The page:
Formet genstand og kompositmateriale og fremgangsmaade til fremstilling deraf

  • Inventors:
  • Assignees: Aalborg Portland Cement
  • Publication Date: November 02, 1981
  • Publication Number: DK-195781-A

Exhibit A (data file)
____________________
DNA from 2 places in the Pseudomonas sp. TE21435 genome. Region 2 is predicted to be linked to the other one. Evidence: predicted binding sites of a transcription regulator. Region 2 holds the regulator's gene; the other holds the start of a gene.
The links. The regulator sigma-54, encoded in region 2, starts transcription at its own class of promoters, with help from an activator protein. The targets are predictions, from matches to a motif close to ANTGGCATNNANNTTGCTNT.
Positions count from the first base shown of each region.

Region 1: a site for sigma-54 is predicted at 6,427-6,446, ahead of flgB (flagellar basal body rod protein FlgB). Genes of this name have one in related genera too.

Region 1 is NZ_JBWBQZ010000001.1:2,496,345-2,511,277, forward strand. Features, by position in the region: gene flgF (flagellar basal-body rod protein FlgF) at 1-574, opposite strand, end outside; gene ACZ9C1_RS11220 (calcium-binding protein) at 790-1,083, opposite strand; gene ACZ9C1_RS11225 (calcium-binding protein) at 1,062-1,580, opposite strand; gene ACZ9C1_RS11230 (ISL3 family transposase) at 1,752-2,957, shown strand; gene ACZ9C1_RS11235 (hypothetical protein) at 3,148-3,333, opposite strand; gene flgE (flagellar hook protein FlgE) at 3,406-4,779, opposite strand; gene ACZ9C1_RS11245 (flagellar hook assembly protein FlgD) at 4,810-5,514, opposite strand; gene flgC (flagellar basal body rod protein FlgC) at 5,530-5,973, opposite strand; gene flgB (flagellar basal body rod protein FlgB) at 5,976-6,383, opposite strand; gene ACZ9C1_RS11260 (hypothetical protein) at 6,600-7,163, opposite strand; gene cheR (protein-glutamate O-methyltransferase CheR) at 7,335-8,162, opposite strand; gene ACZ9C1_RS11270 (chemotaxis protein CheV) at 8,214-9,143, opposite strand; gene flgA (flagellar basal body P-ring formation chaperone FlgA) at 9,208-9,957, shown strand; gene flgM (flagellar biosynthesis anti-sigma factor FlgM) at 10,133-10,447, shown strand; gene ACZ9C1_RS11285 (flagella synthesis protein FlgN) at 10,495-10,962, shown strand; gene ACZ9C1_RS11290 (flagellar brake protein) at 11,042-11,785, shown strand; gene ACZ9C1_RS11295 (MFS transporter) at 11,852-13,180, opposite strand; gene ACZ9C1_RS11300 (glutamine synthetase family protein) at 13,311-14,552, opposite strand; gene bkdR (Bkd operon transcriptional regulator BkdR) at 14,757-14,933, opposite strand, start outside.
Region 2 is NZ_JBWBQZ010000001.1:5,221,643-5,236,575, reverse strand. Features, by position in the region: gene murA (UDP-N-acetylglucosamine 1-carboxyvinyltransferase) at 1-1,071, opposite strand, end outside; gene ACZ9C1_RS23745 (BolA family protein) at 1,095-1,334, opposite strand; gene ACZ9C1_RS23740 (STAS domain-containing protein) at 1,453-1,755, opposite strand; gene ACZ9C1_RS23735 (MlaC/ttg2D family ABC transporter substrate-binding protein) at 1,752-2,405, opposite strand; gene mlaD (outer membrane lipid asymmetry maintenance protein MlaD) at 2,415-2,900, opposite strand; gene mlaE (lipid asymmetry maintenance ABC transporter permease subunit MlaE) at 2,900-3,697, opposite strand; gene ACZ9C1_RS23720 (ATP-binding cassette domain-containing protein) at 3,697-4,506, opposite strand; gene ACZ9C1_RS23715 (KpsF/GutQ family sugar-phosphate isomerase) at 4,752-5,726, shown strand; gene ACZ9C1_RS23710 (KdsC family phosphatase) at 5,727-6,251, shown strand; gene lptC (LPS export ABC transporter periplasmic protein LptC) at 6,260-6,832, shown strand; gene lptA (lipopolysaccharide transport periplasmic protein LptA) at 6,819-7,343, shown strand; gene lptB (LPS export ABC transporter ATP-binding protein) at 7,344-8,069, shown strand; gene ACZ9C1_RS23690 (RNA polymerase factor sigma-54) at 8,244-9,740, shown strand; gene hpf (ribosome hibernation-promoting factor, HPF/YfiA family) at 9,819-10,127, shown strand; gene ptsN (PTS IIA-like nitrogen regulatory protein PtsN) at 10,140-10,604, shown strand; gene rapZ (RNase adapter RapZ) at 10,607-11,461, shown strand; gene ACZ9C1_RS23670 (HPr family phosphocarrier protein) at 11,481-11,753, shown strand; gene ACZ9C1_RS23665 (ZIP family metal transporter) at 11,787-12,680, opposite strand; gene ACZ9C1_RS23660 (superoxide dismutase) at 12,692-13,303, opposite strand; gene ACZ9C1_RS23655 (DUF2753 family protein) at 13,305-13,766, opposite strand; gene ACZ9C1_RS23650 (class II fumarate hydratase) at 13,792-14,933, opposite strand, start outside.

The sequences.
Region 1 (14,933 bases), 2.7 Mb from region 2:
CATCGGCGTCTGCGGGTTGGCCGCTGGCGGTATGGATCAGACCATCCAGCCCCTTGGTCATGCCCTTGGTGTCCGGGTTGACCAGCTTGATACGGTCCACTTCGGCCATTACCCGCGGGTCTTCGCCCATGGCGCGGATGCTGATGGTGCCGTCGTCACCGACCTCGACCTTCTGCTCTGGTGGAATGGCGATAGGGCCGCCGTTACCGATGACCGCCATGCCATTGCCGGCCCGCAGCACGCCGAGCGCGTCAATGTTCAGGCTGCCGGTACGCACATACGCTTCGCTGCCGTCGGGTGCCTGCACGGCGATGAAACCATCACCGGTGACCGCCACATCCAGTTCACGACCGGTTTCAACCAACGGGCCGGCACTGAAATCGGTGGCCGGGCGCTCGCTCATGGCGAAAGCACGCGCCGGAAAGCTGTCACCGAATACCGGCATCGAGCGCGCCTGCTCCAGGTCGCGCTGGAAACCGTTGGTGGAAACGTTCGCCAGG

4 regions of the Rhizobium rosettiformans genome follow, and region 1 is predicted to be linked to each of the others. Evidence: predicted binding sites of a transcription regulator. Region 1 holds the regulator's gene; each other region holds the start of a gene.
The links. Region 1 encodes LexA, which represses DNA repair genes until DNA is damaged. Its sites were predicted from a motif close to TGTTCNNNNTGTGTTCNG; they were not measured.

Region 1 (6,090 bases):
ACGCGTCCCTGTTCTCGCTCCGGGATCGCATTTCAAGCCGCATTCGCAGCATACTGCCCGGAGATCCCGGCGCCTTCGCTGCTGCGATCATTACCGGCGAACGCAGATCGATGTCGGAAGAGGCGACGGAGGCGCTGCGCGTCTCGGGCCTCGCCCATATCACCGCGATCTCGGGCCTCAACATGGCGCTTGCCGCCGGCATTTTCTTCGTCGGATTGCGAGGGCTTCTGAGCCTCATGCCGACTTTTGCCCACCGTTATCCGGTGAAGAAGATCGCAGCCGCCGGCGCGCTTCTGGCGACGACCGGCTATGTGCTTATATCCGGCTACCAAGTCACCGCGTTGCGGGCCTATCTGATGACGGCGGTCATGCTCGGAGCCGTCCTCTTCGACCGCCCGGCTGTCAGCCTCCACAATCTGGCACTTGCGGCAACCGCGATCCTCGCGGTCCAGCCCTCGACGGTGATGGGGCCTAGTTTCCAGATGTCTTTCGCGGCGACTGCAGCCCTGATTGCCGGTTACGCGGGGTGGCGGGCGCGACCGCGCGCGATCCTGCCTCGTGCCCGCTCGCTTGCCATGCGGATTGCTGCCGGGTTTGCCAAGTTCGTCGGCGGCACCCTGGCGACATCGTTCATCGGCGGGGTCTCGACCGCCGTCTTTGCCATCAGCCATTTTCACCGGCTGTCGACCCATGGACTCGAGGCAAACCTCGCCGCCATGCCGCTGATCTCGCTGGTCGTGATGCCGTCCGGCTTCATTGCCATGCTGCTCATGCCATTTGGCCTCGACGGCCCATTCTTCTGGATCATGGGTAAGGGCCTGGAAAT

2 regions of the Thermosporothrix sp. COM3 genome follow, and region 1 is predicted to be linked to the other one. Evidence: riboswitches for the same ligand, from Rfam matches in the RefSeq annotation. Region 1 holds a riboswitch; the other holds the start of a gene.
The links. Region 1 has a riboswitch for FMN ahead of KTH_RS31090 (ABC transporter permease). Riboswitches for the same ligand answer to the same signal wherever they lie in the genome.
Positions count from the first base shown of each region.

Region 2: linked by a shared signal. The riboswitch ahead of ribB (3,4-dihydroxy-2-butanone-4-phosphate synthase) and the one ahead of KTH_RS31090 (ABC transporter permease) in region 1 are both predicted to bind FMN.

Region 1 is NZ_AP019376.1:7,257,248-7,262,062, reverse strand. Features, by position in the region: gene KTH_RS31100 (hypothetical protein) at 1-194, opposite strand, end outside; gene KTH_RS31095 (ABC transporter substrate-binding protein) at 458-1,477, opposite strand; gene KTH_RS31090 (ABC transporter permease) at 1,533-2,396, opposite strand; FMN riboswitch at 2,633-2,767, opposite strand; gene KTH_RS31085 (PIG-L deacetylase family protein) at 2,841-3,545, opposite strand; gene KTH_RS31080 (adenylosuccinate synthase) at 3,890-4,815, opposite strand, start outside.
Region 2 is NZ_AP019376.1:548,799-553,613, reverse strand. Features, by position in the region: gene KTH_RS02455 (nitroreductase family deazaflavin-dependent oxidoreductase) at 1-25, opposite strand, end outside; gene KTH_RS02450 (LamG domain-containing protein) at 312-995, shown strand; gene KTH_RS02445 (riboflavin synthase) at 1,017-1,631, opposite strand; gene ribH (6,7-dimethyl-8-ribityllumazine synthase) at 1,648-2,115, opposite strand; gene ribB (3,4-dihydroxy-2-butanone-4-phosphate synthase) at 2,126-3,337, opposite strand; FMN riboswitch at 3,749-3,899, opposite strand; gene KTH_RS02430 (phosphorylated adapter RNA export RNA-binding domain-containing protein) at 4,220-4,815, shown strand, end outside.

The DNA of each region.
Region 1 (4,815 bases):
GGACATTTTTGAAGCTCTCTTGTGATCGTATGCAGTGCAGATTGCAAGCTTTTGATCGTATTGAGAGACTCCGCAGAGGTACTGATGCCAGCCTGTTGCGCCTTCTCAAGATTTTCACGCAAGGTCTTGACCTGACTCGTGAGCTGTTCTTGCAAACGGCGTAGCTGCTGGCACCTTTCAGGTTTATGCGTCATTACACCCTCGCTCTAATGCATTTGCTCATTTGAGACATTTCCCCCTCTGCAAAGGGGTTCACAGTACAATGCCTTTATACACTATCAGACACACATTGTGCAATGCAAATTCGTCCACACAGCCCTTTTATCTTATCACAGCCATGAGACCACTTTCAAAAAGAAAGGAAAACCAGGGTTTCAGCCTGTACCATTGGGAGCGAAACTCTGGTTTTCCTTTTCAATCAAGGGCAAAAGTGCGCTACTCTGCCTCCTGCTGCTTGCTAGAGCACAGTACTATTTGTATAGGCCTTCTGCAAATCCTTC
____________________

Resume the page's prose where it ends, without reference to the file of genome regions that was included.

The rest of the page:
Formed objects having a continuous matrix which comprises homogeneously arranged bodies (A) 18, 24 of a size of from approx. 50 A to approx. 0.5 μm, such as particles of silica dust, and tightly packed bodies or particles (B) 12 having a size which is of the order of size of 0.5- 100 μm, and which are at least an order of size larger then the respective particles of bodies A, such as Portland cement, and, where appropriate, additionally comprises solid particles (C) which are embedded in the matrix and which consist of a material which has a strength which exceeds the strength of customary sand and stone which are used for normal concrete, such as refractory bauxite, with the particles A being homogeneously distributed, in particular tightly packed, in the cavities between the particles B, are produced from a free-flowing composite material containing a very small quantity of liquid, such as water, and an extremely large quantity of a dispersing agent such as a concrete superplasticizing agent. Test pieces having a Portland cement/silica dust matrix, in which refractory bauxite is embedded, have a higher compression strength than has previously been reported for any cement-based matrix, which means that the matrix material makes it possible to construct larger constructions than was possible using known construction materials such as high-quality concrete and low carbon steel. The Portland cement-based material can be used as a replacement for plastic, glass and steel, as, for instance, for tools for fabricating car body parts by stamping. More generally, the patent describes a novel class of materials, which are not limited to cement systems, where the fundamental principle is that of using known geometric and kinematic principles for bringing relatively large bodies or particles 12 into the desired configuration in relation to each other, in particular into a tightly packed formation, in systems of fine particles or bodies 18, 14 which are 1-2 orders of size smaller than the body or particle systems in which it has previously been possible to use the knowledge of geometry and kinematics for large bodies, with dispersing agents being used to overcome the locking surface forces between adjacent particles which have previously prevented bodies or particles of micro or submicro size from being brought into a tightly packed formation, in agreement with pure geometric and kinematic principles. The use of these principles makes it possible to produce a number of novel materials of previously unknown high quality, such as extremely strong fibre/metal matrix composite materials, where the compression strength and abrasion resistance of the metal matrix are greatly improved by introducing submicro particles A 18, which is possible in association with the particle location principle where locking surface forces are overcome. Despite a very high content of fibres, such as 50% by volume of very strong, extremely thin fibres in the range 5-10 μm, it is possible to introduce tightly packed particles A 18 by forming the particle-fibre system using an auxiliary carrier 20, such as water, which is then replaced with the final interparticle substance, such as a metal, in a subsequently process such as infiltration. <IMAGE>




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